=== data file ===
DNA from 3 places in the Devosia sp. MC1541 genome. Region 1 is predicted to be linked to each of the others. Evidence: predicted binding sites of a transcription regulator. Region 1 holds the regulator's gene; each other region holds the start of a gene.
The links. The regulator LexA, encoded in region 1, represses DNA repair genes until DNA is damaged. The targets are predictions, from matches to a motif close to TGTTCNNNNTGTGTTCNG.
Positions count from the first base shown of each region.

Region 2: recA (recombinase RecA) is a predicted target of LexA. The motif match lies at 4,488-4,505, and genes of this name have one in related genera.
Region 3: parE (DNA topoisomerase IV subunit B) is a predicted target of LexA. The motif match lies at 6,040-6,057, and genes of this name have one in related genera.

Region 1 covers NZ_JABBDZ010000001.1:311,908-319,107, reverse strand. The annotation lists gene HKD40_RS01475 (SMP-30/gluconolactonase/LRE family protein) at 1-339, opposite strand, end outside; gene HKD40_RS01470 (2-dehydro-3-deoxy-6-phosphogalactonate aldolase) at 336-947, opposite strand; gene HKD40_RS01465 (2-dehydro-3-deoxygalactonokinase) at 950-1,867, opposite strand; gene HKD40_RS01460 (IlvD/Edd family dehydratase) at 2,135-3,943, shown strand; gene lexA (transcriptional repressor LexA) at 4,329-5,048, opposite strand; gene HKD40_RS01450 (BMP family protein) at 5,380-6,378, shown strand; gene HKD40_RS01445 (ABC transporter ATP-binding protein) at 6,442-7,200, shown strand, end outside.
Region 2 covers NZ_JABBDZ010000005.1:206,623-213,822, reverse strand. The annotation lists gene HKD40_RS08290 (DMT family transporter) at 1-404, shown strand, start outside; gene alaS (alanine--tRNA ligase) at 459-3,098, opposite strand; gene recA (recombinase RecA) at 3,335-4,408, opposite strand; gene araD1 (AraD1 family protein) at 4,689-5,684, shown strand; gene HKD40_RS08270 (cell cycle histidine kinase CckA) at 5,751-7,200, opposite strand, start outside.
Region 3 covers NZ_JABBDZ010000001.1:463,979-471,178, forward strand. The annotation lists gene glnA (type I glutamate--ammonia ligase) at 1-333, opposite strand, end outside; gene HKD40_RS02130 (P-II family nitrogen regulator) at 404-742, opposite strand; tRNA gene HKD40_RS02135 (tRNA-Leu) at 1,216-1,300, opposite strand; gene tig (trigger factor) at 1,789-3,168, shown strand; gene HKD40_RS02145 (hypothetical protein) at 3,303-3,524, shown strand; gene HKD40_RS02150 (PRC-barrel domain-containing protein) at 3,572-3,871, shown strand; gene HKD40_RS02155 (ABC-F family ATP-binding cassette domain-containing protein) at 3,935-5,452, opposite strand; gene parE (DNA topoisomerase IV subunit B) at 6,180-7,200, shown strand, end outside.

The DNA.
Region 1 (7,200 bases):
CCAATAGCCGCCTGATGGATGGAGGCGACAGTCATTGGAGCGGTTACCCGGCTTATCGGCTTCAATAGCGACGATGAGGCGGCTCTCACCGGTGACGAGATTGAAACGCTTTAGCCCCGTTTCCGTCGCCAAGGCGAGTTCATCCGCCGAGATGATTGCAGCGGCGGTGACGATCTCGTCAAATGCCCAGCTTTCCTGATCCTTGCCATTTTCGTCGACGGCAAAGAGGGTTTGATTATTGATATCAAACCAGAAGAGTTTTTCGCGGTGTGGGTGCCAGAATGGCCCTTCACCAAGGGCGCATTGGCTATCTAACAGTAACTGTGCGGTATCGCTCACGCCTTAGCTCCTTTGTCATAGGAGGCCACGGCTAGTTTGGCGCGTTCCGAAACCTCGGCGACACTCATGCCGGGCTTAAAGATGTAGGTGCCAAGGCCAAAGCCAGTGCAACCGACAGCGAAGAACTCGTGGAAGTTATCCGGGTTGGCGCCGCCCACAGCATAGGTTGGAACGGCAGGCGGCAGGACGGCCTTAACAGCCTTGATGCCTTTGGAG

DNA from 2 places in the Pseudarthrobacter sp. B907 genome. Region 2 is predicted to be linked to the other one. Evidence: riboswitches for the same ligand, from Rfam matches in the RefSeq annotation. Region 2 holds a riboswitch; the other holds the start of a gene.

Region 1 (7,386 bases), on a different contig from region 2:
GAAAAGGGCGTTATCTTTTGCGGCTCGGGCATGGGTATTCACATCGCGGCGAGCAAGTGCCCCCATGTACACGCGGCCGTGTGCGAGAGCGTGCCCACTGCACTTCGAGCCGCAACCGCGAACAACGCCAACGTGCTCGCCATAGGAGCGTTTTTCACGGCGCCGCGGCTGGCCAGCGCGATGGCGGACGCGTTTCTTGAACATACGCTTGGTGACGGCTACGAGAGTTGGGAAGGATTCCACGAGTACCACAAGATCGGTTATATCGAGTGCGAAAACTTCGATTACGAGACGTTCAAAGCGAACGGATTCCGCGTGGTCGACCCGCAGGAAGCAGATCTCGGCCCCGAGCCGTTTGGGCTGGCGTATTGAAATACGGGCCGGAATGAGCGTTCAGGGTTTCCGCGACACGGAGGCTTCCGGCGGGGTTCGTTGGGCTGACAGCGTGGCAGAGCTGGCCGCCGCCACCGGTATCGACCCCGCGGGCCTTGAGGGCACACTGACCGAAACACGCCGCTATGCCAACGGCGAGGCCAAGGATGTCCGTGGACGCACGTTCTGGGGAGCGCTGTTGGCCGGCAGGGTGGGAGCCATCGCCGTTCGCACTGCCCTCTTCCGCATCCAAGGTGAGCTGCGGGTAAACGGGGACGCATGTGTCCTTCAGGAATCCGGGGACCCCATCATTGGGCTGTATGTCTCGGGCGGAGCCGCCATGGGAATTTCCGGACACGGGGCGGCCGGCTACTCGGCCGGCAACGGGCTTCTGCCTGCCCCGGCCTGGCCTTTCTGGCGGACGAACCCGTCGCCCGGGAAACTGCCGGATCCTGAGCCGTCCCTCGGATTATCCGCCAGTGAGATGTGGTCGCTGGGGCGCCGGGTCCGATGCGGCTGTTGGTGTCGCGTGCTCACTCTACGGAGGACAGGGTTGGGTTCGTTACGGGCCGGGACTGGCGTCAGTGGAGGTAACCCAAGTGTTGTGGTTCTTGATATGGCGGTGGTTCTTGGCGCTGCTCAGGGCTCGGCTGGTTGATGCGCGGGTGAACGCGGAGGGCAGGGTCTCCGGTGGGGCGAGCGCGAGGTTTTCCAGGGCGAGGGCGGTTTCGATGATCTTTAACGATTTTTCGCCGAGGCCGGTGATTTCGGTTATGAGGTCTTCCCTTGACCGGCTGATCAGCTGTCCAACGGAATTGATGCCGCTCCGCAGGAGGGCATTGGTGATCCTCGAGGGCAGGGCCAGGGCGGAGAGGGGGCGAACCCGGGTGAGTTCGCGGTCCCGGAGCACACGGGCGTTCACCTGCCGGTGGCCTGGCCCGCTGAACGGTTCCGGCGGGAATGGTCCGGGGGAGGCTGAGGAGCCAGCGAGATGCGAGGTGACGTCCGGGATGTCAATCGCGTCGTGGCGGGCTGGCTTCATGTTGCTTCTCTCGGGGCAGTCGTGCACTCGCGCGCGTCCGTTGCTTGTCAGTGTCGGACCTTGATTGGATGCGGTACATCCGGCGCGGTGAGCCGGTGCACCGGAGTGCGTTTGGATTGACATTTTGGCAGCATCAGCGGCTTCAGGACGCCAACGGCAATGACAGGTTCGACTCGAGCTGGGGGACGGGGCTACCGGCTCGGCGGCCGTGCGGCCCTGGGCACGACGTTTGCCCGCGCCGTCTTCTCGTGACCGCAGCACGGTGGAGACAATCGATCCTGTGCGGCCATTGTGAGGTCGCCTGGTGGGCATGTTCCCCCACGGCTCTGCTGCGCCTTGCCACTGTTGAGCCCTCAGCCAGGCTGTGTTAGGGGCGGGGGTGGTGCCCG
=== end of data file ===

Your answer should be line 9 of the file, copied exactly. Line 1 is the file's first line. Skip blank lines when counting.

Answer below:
The DNA.